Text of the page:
Meneptah 1236-1223 BC (8)
Set back against the cliff face on the other side of the road is a long steep 80 m tomb with a wonderfully preserved false Burial Chamber. The ceilings of the five corridors are decorated with flying vultures and other forbidding reliefs. Looters abandoned the sarcophagus lid here, which portrays scenes taken from the Book of Gates and the Book of Am-Duat similar to those in the antechamber. Steep steps lead down to the Burial Chamber where the rest of his pink granite sarcophagus lies, decorated with intricate designs from the Book of Gates. It is claimed that Meneptah was pharaoh during the time of the Exodus.
Ramses VI 1156-1148 BC (9)
The discovery of this tomb, which was usurped from his predecessor Ramses V and enlarged to become one of the longest in the valley, shed light on some aspects of pharaonic beliefs that were not previously understood. The corridor displays reliefs from unknown and long since lost Books. Egyptologists were fascinated at their revelation of pharaonic concepts, more usually associated with India, of reincarnated birth into a new life. One does not, however, have to be an expert to appreciate the graphic designs and the colours beyond the graffiti drawings in the first two corridors.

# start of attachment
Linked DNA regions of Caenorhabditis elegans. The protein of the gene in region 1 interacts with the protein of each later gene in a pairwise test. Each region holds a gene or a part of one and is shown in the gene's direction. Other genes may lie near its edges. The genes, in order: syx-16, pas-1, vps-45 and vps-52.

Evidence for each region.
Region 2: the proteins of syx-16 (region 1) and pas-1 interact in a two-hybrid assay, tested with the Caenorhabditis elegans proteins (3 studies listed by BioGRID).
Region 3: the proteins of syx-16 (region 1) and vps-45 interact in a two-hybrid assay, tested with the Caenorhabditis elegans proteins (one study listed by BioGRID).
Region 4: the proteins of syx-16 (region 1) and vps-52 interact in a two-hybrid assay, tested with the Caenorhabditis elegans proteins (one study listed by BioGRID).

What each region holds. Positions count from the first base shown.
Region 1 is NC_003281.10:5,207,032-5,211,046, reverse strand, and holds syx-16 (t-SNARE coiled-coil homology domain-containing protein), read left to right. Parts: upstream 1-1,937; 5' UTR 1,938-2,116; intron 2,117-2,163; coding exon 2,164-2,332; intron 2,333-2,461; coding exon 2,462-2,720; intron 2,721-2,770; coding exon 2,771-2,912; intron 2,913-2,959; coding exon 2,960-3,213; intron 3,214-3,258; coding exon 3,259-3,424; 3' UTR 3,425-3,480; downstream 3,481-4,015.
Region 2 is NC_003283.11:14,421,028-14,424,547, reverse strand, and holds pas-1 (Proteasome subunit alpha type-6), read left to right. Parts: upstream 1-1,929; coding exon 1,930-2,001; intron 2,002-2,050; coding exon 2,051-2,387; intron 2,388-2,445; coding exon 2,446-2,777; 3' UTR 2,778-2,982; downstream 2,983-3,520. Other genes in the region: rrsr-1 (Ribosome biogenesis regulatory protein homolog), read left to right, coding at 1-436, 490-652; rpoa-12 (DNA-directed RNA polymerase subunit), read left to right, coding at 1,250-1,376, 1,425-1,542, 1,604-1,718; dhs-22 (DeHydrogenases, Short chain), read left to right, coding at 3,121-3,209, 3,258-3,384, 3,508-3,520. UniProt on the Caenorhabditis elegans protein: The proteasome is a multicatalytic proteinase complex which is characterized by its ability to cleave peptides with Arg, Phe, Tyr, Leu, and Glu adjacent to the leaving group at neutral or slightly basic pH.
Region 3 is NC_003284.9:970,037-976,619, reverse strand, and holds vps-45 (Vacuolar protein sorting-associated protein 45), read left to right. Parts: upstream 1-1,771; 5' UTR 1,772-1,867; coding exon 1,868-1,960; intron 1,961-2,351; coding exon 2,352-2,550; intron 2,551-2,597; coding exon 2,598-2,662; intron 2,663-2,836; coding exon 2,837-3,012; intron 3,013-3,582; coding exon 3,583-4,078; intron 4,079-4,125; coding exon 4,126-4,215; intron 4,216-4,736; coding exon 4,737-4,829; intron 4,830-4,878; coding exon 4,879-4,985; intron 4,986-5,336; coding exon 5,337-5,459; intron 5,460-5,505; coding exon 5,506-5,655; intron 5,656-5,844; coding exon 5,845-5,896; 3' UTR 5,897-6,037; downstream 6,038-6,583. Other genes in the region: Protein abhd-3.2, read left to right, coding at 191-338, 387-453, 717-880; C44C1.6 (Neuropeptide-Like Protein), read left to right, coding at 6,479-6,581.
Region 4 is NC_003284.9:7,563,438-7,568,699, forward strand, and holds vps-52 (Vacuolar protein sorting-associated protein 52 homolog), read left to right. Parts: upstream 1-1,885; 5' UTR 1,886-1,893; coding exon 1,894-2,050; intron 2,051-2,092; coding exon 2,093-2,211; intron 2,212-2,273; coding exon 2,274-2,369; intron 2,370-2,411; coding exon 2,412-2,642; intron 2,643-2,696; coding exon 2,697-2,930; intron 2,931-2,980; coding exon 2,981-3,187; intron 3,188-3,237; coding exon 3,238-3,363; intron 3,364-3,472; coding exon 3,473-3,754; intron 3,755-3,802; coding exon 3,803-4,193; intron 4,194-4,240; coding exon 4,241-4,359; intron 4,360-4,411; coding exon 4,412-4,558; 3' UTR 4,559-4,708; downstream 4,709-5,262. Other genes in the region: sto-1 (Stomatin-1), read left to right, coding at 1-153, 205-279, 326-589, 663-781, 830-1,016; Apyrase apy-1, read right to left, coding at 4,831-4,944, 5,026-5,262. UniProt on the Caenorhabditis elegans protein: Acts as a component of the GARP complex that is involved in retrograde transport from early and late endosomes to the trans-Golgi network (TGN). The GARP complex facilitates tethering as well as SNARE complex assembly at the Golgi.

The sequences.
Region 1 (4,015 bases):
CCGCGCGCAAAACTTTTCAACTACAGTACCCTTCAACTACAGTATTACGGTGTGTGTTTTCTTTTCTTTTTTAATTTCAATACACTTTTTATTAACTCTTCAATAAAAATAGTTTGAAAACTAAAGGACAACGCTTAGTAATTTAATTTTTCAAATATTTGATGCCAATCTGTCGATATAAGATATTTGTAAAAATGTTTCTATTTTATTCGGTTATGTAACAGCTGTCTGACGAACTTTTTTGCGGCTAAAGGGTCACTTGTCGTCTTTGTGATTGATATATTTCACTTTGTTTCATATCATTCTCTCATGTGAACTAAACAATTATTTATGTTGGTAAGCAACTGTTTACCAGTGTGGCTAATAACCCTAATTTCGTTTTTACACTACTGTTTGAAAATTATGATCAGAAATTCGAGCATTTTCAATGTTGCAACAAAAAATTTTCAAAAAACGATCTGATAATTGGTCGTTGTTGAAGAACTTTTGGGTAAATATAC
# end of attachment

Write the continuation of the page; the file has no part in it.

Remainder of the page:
The themes on the corridor ceilings are predominantly astronomical while the walls are largely devoted to the Book of Gates and the entire version of the Book of Caverns. In the Offerings Hall there is a relief of Ramses making libations before Osiris, while the pillars are devoted to the pharaoh making offerings to other gods including Amun. Descending deeper within the tomb, the passage leading to the Burial Chamber is guarded by serpents of Nekhbet, Neith, Meretseger and Selket. Further on illustrations from the Book of the Dead predominate. Just before the entrance to the Burial Chamber, cryptographic texts adorn the ceiling. Astronomical scenes from the Book of Day and the Book of Night cover the ceiling and the sky goddess Nut observes from above. The sarcophagus, shattered by grave robbers centuries ago, lies broken in the centre of the room.
Ramses III 1198-1166 BC (11)